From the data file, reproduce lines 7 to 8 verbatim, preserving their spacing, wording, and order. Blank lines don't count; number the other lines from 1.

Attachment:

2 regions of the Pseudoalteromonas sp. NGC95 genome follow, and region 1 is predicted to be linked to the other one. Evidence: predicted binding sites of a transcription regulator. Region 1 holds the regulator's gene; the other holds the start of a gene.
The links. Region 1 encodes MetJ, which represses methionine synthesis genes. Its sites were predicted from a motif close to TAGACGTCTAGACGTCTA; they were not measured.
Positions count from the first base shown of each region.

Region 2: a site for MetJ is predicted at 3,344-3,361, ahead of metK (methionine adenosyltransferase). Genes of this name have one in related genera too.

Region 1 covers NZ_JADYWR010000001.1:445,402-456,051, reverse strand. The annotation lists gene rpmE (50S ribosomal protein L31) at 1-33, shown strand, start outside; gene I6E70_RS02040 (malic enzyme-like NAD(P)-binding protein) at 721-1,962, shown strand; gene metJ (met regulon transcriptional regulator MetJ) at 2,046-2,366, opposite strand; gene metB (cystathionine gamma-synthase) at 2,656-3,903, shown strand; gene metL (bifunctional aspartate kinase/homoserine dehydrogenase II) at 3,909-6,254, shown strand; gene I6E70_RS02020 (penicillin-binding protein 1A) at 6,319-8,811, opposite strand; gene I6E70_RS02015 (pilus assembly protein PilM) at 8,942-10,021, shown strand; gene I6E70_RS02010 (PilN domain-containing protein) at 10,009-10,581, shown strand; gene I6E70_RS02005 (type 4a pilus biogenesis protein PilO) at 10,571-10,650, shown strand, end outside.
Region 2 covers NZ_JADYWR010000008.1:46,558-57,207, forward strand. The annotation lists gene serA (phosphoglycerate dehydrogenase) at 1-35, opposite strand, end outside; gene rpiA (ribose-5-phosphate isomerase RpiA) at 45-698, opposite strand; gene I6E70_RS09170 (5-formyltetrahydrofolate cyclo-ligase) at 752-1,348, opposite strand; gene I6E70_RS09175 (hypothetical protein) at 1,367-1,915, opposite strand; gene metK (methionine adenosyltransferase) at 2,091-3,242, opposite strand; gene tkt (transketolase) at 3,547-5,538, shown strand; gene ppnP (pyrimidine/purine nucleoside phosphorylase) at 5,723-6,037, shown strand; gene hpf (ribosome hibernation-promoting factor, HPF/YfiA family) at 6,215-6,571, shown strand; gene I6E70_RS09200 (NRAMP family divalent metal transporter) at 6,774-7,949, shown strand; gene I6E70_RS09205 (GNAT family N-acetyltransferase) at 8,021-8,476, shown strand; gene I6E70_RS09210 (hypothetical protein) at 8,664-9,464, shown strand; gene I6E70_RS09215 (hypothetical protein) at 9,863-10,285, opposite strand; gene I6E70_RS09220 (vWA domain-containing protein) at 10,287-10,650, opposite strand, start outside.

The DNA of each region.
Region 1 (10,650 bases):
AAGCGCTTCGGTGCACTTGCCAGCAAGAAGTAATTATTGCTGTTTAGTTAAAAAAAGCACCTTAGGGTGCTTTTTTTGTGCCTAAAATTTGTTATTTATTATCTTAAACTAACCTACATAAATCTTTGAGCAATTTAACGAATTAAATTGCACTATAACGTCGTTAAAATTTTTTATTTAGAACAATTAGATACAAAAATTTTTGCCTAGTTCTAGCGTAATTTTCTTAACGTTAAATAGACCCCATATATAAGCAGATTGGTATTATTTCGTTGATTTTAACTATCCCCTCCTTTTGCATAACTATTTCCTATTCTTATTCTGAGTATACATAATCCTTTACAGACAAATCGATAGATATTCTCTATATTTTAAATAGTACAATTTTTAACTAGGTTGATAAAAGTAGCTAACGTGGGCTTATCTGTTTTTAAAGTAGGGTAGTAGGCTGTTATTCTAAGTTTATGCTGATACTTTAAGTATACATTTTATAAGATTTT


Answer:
The DNA of each region.
Region 1 (10,650 bases):